A bug in Keeper password manager leads to sparring over “zero-knowledge” claim
Keeper, a password manager maker that recently and controversially sued a reporter, has fixed a bug that a security researcher claimed could have allowed access to a user’s private data. The bug — which the company confirmed and has since fixed — filed anonymously to a public security disclosure list, detailed how anyone controlling Keeper’s API server could gain access to the decryption key to a user’s vault of passwords and other sensitive information. The researcher found the issue in the company’s Python-powered script called Keeper Commander, which allows users to rotate passwords, eliminating the need for hardcoded passwords in software and systems.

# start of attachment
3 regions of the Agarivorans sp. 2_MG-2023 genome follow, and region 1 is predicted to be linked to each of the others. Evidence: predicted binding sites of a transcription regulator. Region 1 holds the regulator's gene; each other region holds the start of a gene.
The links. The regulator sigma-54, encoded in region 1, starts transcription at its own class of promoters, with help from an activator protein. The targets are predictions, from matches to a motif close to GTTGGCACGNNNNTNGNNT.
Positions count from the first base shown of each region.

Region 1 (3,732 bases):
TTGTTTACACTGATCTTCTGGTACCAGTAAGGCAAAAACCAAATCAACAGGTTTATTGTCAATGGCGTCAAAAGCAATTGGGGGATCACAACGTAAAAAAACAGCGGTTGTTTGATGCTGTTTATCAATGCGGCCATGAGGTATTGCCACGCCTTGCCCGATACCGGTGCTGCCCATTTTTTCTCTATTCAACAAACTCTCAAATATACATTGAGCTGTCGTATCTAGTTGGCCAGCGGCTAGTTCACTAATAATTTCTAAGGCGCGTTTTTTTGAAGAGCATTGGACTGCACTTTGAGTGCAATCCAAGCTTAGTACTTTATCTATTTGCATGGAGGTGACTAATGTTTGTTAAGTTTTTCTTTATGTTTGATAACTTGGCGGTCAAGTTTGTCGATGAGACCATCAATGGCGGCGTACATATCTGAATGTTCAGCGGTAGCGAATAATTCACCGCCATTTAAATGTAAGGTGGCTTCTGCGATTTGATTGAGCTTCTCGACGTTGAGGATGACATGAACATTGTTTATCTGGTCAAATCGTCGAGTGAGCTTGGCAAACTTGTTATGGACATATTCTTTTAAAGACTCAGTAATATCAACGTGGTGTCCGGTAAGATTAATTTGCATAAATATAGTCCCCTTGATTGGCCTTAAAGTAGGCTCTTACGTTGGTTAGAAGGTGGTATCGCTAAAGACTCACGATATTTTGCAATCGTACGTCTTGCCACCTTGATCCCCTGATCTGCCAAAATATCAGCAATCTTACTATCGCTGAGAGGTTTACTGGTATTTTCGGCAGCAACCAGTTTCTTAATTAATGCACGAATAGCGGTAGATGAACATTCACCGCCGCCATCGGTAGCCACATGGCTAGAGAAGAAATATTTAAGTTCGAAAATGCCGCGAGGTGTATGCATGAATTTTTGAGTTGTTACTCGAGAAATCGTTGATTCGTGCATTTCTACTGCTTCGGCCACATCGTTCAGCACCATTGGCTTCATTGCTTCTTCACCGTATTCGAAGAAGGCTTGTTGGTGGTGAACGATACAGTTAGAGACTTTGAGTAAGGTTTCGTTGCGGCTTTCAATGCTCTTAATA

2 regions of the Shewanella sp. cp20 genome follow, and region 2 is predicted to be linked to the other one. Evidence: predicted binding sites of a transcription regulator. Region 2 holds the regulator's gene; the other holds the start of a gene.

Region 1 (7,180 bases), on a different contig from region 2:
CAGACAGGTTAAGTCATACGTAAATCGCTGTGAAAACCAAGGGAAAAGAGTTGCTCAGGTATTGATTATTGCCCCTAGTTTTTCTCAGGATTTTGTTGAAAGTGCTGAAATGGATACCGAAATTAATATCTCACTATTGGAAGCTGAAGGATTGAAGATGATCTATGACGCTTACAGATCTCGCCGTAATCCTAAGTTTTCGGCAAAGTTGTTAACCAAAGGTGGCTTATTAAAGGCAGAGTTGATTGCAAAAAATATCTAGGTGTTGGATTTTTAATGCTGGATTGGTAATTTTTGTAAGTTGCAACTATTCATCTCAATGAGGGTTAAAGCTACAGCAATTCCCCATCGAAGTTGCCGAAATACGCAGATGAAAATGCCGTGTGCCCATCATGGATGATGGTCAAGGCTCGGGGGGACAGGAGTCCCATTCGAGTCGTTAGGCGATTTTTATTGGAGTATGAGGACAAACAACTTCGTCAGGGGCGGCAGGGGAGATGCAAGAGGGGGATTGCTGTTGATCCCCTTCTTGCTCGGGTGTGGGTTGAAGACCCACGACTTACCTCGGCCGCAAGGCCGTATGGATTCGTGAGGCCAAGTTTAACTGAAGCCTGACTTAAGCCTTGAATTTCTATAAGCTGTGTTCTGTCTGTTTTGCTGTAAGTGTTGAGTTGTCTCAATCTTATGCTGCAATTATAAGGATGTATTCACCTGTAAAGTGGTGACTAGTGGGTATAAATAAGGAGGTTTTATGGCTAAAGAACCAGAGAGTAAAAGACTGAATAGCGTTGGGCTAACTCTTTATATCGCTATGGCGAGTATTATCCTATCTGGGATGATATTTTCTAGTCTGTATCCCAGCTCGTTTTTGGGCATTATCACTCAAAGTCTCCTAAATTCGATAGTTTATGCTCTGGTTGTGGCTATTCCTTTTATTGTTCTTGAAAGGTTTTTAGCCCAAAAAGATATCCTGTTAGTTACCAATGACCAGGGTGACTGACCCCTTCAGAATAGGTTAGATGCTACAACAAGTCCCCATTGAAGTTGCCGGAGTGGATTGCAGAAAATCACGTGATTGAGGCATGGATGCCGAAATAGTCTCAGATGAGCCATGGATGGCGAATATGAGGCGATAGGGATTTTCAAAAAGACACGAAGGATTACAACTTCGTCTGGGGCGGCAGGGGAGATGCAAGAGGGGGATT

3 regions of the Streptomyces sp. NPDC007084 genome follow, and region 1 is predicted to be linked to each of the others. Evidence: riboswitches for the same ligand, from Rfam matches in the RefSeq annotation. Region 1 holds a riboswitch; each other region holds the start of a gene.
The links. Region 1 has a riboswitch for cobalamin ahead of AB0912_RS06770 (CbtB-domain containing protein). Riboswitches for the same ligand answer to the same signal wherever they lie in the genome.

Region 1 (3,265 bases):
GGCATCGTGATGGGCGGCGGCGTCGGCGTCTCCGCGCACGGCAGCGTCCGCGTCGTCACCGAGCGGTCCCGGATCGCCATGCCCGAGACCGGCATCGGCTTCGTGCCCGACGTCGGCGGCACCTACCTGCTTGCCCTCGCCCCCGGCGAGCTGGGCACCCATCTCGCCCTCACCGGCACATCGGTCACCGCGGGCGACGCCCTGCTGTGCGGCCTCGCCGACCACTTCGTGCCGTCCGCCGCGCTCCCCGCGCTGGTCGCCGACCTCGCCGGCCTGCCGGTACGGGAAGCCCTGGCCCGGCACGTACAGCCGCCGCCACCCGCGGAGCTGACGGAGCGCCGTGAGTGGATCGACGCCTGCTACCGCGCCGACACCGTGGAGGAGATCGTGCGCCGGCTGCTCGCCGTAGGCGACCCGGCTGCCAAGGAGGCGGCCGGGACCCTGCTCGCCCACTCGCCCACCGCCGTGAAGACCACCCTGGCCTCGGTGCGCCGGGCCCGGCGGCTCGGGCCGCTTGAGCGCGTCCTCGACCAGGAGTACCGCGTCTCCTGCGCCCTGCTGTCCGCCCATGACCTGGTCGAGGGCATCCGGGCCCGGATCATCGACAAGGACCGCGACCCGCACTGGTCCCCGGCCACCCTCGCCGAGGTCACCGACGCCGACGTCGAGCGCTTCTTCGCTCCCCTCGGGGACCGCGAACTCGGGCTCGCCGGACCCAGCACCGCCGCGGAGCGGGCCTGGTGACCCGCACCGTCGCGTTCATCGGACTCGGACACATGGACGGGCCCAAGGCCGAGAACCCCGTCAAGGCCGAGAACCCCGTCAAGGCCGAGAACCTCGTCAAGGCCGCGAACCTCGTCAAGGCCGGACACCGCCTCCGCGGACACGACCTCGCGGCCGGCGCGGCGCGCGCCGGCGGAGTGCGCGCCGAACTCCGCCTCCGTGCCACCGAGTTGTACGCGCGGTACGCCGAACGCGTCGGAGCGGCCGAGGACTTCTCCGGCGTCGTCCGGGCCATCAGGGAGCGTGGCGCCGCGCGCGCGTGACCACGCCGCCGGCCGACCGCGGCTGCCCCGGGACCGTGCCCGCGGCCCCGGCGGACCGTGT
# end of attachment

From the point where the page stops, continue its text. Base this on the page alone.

According to the write-up, the researcher said it’s possible that someone in control of Keeper’s API — such as employees at the company — could unlock an account, because the API server stores the information used to produce an intermediary decryption key. The potential security implications of the bug aside, the researcher questioned the company’s claim that Keeper has ‘zero knowledge’ of user data. The company insists that employees have no way to access customer data, for example, to satisfy a search warrant or a court order.
Keeper chief technology officer Craig Lurey confirmed the bug in an email.